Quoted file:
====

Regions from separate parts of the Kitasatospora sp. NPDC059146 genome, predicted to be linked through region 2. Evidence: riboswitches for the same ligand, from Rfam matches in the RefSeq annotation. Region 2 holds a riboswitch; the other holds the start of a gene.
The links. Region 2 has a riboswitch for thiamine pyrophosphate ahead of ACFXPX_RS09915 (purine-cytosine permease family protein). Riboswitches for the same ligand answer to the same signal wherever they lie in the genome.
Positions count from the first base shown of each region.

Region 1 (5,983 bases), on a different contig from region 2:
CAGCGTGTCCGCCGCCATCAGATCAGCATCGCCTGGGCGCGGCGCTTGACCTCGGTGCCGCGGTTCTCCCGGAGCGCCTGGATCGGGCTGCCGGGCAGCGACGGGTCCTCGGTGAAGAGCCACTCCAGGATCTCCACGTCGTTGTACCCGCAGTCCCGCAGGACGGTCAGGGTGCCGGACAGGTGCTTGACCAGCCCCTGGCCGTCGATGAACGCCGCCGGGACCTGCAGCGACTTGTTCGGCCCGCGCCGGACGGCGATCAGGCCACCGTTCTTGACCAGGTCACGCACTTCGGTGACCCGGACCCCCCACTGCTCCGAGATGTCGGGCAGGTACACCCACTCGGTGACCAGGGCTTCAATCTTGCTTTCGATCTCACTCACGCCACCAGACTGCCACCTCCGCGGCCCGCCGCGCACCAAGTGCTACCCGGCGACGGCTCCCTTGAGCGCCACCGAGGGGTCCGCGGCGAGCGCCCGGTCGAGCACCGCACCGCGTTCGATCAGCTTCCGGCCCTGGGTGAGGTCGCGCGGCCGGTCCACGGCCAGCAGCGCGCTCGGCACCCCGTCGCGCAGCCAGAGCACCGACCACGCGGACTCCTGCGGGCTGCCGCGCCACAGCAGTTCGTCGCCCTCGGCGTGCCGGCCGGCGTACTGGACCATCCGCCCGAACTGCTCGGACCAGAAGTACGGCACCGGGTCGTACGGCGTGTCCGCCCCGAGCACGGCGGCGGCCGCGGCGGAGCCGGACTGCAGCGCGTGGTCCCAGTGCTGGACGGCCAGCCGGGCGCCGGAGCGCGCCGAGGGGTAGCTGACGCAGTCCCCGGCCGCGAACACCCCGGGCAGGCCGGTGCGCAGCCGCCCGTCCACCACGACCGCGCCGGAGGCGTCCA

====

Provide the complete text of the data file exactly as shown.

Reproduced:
Regions from separate parts of the Kitasatospora sp. NPDC059146 genome, predicted to be linked through region 2. Evidence: riboswitches for the same ligand, from Rfam matches in the RefSeq annotation. Region 2 holds a riboswitch; the other holds the start of a gene.
The links. Region 2 has a riboswitch for thiamine pyrophosphate ahead of ACFXPX_RS09915 (purine-cytosine permease family protein). Riboswitches for the same ligand answer to the same signal wherever they lie in the genome.
Positions count from the first base shown of each region.

Region 1 (5,983 bases), on a different contig from region 2:
CAGCGTGTCCGCCGCCATCAGATCAGCATCGCCTGGGCGCGGCGCTTGACCTCGGTGCCGCGGTTCTCCCGGAGCGCCTGGATCGGGCTGCCGGGCAGCGACGGGTCCTCGGTGAAGAGCCACTCCAGGATCTCCACGTCGTTGTACCCGCAGTCCCGCAGGACGGTCAGGGTGCCGGACAGGTGCTTGACCAGCCCCTGGCCGTCGATGAACGCCGCCGGGACCTGCAGCGACTTGTTCGGCCCGCGCCGGACGGCGATCAGGCCACCGTTCTTGACCAGGTCACGCACTTCGGTGACCCGGACCCCCCACTGCTCCGAGATGTCGGGCAGGTACACCCACTCGGTGACCAGGGCTTCAATCTTGCTTTCGATCTCACTCACGCCACCAGACTGCCACCTCCGCGGCCCGCCGCGCACCAAGTGCTACCCGGCGACGGCTCCCTTGAGCGCCACCGAGGGGTCCGCGGCGAGCGCCCGGTCGAGCACCGCACCGCGTTCGATCAGCTTCCGGCCCTGGGTGAGGTCGCGCGGCCGGTCCACGGCCAGCAGCGCGCTCGGCACCCCGTCGCGCAGCCAGAGCACCGACCACGCGGACTCCTGCGGGCTGCCGCGCCACAGCAGTTCGTCGCCCTCGGCGTGCCGGCCGGCGTACTGGACCATCCGCCCGAACTGCTCGGACCAGAAGTACGGCACCGGGTCGTACGGCGTGTCCGCCCCGAGCACGGCGGCGGCCGCGGCGGAGCCGGACTGCAGCGCGTGGTCCCAGTGCTGGACGGCCAGCCGGGCGCCGGAGCGCGCCGAGGGGTAGCTGACGCAGTCCCCGGCCGCGAACACCCCGGGCAGGCCGGTGCGCAGCCGCCCGTCCACCACGACCGCGCCGGAGGCGTCCA